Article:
Patient satisfaction scores in the ER are not affected by receipt of painkillers

March 27, 2014

Factors other than receipt of painkillers – including opiates – in the emergency department appear to be more important to patient satisfaction, as reflected in an analysis of Press Ganey patient surveys to be published online today in Annals of Emergency Medicine.

"The lack of connection between painkillers and patient satisfaction is frankly the opposite of what we expected to find," said lead study author Tayler Schwartz of Alpert Medical School at Brown University in Providence, R.I. "Our research shows that physicians can administer painkillers, including opiates, based on clinical and patient factors without concern for the effect on patient satisfaction scores."

Ms. Schwartz and her team analyzed Press Ganey patient satisfaction surveys and electronic medical records for 4,749 patients discharged from two hospitals. Of those patients, 48.5 percent received analgesic medications in the emergency department, and of the patients who received analgesics, 60.9 percent received opiates.

After controlling for different variables, researchers found no relationship between Press Ganey® patient satisfaction scores and the receipt of analgesic medications or opiate analgesics. Higher patient satisfaction scores were connected to increasing age and male gender.

In some emergency departments, physician compensation is linked to patient satisfaction scores, which can exert pressure on physicians to comply with patient requests, even if those requests are medically unreasonable.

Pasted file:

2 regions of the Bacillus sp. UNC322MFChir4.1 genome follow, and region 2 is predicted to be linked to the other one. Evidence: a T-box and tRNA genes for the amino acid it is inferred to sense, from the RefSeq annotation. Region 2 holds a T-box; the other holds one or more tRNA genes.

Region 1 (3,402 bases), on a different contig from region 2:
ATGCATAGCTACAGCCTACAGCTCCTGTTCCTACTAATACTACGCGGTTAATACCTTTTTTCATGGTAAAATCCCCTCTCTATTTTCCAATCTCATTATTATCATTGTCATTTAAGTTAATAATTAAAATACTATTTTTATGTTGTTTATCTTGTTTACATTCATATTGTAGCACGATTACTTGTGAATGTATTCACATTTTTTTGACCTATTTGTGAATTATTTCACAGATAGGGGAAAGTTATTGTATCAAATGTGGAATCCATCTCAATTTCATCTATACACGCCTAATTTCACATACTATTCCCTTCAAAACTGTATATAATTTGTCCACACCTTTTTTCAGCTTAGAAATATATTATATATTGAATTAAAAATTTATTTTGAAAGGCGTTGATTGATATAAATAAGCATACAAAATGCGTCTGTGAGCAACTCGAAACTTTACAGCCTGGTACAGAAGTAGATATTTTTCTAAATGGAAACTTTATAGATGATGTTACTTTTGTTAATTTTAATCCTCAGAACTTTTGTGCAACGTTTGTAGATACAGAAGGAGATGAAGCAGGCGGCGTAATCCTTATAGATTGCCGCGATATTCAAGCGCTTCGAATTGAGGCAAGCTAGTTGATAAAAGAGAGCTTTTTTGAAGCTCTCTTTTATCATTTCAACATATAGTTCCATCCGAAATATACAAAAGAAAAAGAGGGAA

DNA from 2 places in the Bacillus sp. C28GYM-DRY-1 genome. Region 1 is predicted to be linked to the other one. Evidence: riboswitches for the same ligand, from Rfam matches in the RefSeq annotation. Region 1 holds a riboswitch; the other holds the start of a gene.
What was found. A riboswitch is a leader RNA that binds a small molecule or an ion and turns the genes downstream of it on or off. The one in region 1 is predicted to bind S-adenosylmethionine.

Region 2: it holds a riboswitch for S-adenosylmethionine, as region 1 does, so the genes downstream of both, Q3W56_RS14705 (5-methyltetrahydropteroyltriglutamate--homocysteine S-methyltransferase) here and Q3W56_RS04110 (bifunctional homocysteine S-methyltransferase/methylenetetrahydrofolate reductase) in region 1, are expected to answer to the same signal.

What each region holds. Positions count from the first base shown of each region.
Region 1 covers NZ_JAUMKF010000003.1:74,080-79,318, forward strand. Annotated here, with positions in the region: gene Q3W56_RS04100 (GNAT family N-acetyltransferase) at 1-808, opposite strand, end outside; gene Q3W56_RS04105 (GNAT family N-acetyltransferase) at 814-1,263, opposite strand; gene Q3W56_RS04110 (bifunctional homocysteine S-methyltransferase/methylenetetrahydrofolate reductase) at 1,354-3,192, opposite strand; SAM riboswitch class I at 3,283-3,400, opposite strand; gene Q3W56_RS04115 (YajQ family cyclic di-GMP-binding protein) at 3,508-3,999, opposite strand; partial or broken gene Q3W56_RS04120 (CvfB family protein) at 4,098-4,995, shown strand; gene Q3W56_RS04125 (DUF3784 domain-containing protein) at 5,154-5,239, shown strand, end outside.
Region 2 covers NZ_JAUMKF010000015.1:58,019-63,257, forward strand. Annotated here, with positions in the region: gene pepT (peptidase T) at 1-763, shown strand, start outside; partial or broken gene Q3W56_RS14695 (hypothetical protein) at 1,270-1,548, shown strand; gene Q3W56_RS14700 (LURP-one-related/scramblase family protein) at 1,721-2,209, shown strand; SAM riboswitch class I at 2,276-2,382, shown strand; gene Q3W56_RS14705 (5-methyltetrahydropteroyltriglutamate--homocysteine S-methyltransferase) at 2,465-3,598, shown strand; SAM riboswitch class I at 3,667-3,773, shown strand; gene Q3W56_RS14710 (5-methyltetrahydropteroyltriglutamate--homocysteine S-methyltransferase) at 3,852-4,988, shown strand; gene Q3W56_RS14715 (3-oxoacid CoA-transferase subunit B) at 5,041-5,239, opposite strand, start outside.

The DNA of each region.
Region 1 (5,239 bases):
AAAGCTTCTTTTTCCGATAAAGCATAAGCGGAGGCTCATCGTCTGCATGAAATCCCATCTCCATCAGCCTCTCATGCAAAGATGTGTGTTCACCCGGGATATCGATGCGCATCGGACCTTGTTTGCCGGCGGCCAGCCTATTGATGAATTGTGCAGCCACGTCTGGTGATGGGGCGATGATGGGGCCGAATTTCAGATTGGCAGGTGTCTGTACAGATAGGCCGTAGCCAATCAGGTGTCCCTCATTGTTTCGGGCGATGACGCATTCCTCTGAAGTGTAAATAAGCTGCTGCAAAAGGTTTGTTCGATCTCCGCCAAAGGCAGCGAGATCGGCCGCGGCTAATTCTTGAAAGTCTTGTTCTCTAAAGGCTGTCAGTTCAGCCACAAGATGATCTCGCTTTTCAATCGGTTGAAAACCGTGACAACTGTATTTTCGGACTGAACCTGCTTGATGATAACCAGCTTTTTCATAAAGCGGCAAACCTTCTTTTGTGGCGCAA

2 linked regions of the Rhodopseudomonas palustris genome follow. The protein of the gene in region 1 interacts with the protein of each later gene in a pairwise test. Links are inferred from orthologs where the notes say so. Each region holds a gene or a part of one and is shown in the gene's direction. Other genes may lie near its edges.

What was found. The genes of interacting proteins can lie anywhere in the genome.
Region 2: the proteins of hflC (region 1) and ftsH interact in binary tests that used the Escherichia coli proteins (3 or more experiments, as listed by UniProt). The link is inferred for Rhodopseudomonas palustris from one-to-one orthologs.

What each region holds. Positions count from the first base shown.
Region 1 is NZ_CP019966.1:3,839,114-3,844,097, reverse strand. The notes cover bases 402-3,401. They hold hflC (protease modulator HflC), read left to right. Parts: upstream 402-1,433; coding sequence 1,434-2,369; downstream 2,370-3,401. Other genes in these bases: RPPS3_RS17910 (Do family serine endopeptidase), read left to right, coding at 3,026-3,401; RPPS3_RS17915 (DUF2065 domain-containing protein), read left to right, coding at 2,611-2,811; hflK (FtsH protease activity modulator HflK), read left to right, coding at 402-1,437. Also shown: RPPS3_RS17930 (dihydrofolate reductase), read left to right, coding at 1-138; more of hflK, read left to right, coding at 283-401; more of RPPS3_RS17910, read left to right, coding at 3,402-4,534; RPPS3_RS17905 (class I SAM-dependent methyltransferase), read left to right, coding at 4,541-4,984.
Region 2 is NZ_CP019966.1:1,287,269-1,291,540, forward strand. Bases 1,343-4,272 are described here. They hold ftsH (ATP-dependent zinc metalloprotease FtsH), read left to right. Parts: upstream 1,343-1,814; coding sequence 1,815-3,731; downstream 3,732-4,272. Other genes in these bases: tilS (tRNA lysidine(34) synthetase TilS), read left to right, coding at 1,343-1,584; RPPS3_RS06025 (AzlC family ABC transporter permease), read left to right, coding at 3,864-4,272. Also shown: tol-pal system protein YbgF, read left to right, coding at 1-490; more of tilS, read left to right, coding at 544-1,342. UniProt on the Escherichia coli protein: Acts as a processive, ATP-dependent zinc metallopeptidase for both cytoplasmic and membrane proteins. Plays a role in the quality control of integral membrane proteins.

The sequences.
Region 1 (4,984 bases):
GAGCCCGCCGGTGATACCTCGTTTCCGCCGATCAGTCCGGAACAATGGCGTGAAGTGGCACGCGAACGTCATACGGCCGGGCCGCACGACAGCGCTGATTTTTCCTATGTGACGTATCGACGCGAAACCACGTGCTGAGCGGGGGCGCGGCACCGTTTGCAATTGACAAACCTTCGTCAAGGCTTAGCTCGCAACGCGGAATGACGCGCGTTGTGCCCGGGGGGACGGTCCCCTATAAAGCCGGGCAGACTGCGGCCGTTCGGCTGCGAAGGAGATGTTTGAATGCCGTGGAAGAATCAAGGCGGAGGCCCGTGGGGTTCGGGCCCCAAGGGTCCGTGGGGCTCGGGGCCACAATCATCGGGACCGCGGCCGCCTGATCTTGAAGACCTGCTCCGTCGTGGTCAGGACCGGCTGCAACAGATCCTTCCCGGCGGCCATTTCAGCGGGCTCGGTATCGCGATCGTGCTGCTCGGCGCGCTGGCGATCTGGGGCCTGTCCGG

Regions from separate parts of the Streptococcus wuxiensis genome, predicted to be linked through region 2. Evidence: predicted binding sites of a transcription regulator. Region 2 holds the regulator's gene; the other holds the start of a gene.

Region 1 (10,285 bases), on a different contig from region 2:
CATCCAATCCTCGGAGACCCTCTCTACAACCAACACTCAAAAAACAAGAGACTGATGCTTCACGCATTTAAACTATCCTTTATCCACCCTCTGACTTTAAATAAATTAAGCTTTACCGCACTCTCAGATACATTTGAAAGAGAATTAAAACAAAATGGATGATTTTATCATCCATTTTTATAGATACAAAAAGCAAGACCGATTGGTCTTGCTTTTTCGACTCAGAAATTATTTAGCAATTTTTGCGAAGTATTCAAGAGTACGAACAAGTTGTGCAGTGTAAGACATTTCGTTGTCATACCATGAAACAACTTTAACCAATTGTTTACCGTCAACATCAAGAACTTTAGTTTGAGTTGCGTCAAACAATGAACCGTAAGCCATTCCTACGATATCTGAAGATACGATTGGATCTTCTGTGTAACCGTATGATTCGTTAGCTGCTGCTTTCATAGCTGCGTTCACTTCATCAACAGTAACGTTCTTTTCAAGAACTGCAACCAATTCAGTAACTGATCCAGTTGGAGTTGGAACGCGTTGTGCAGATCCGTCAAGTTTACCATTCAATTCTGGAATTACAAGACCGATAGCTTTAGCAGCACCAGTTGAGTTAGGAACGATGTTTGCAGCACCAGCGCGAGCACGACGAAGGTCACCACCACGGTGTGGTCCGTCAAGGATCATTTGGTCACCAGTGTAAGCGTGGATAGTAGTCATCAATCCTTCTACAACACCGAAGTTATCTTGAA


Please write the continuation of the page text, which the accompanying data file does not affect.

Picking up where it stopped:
"The majority of emergency patients are in pain and emergency physicians face multiple challenges when treating them, including pressure to get high patient satisfaction scores," said Ms. Schwartz. "If emergency physicians believe that prescribing opiates will lead to high Press Ganey® satisfaction scores, they may be conflicted about what and how much to prescribe. Our study shows that while pain relief is a factor in , it is far from the most important one."

Explore further: AAPM: Post-op pain highly influential in patient satisfaction

More information: "Lack of Association between Press Ganey Emergency Department Patient Satisfaction Scores and Emergency Department Administration of Analgesic Medications"

Related Stories

AAPM: Post-op pain highly influential in patient satisfaction

March 11, 2014
(HealthDay)—Postsurgical pain scores are strongly linked to patient satisfaction during hospitalization, according to research presented at the annual meeting of the American Academy of Pain Medicine, held from March 6 ...

Survey IDs factors influencing physician job satisfaction

January 21, 2014
(HealthDay)—Believing that they are delivering high-quality patient care is key to physician job satisfaction, according to an article published Dec. 10 in Medical Economics.

Research shows patient satisfaction can be high, even in emergency care situations

March 5, 2014